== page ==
|Commuter light recommendations?||Roger H|
Nov 9, 2003 4:25 PM
|Going to try to ride to work more this winter. Would appreciate recommendations for a decent light thats easy on/off for those few days when I get caught out past dark. Thanks|
|Need more details, but here's some thoughts||Kerry Irons|
Nov 9, 2003 5:24 PM
|You don't sound like you've a serious need for lights - must be nice to have daylight both ways year round! I end up using lights for about 4 months (7:00 am departure) living in the western end of the time zone. At any rate, if you're on lighted streets, all you may need is front and rear flashers. Two flashers, which will automatically be out of sync, are a good eye catcher front and rear. If you need light to see the way ahead, I've had good luck with Vista Lite systems, which often go on sale. I prefer a two light system so I can aim one high (in driver's eyes) and one low (to show the leaves and pot holes). There are many systems on the market across a wide price range, and what you need can vary just as widely.|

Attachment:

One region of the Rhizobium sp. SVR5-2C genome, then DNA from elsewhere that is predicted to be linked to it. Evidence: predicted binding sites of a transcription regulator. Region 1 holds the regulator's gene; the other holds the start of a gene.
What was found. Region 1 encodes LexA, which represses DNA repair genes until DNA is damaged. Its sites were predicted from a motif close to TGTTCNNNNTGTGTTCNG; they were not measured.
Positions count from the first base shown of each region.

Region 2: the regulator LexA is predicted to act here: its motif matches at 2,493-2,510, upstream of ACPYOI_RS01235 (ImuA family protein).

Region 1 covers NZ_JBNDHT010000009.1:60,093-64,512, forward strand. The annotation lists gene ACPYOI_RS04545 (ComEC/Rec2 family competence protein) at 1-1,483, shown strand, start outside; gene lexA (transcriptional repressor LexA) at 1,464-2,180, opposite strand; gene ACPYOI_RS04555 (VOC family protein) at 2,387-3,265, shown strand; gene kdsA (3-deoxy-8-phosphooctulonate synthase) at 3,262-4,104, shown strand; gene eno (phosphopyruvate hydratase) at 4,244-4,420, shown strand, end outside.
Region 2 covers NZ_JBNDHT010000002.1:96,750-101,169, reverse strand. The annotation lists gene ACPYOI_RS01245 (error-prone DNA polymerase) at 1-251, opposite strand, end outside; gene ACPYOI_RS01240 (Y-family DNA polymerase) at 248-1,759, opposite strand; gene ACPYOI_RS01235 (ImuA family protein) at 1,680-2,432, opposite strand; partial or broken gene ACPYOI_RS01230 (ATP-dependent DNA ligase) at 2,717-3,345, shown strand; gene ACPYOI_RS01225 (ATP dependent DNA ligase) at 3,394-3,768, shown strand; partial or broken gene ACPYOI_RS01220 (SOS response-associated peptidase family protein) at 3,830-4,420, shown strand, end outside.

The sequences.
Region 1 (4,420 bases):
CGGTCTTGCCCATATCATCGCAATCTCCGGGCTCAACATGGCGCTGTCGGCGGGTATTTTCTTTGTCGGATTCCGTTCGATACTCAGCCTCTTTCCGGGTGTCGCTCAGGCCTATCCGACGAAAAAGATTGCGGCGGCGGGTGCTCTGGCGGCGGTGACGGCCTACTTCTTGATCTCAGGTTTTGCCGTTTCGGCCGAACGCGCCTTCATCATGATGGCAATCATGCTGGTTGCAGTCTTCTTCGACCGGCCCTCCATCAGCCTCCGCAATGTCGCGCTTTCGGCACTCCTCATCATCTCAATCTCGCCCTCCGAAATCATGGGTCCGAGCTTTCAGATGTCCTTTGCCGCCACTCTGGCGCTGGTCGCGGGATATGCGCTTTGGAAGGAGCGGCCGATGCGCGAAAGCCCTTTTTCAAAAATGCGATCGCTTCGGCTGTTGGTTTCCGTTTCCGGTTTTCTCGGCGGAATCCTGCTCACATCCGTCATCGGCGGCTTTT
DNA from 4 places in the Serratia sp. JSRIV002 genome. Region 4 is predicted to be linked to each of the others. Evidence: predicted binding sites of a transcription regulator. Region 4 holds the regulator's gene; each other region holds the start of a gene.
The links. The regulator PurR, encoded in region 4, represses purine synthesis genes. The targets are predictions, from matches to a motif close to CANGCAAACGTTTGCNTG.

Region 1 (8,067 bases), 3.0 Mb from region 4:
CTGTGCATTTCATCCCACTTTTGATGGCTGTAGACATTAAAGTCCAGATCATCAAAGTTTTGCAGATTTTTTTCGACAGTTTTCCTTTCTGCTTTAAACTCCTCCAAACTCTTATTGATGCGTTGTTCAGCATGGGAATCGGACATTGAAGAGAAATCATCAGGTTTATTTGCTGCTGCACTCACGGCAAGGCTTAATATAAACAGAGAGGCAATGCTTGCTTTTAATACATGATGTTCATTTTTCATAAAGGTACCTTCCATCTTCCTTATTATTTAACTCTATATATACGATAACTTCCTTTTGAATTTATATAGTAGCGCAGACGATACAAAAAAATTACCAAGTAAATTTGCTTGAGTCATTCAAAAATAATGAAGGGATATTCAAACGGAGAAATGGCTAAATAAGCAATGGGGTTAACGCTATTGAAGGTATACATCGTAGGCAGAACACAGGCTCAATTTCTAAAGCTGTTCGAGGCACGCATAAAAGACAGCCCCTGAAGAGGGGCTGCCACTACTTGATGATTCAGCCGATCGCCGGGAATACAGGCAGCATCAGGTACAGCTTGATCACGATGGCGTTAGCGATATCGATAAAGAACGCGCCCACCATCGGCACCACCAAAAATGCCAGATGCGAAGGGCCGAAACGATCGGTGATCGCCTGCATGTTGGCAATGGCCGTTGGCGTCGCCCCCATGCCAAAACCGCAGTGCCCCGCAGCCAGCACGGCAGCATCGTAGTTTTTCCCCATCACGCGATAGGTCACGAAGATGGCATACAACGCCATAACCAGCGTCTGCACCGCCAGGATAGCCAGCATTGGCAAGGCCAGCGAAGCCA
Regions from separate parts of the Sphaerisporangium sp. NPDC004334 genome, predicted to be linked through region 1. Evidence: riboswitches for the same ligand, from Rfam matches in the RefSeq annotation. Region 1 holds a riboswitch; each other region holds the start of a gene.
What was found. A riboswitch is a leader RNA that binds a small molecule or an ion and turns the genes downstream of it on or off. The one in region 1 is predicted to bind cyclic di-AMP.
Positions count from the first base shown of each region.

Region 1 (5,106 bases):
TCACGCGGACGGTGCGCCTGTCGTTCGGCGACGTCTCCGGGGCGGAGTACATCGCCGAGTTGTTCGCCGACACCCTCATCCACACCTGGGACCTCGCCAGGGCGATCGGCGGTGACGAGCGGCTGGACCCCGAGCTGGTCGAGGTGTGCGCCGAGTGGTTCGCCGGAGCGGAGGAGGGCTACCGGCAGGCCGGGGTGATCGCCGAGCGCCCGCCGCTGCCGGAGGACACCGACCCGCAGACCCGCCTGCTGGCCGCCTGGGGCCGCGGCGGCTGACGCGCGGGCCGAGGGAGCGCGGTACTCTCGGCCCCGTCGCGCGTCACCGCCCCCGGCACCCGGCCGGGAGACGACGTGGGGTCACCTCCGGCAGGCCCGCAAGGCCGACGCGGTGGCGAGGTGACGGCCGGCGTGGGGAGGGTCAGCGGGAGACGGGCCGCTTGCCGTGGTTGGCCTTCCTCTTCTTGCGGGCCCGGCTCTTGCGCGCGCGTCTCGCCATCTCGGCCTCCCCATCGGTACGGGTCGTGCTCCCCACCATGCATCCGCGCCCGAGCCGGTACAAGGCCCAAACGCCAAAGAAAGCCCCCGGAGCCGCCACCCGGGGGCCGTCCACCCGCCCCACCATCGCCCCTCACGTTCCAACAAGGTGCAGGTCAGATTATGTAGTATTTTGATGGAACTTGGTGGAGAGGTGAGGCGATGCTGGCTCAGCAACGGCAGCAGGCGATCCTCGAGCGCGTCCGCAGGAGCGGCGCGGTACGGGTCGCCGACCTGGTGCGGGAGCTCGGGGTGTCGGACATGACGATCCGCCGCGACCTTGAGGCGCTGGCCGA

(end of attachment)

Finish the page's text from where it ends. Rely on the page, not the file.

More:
|re: Commuter light recommendations?||Saddle_Sore|
Nov 10, 2003 6:34 AM
|Good idea riding to work more often, if more people did this there wouldn't be such an obesity problem!
When it comes to rear lights I personally would advocate using three rear red flashers, one on the seat stem, one on the rear fork, and one attached to you (hook it on the back of your bike top or your rucksack). With three out-of-sync flashers it will be very hard for a dumb motorist to claim he did not see you.
I also like the idea of having two front lights, with one specifically set up to beam into the eyes of oncoming drivers. You could use the Cateye ABS25 for this, it has a 10w wide angle light for shining on the road, and a 15w spot light for dazzling drivers! At the end of the ride just slide 'em off and shove in your bag.
Of course, if money is no object then I'd plump for the 84w Cateye Stadium - guaranteed to get you noticed!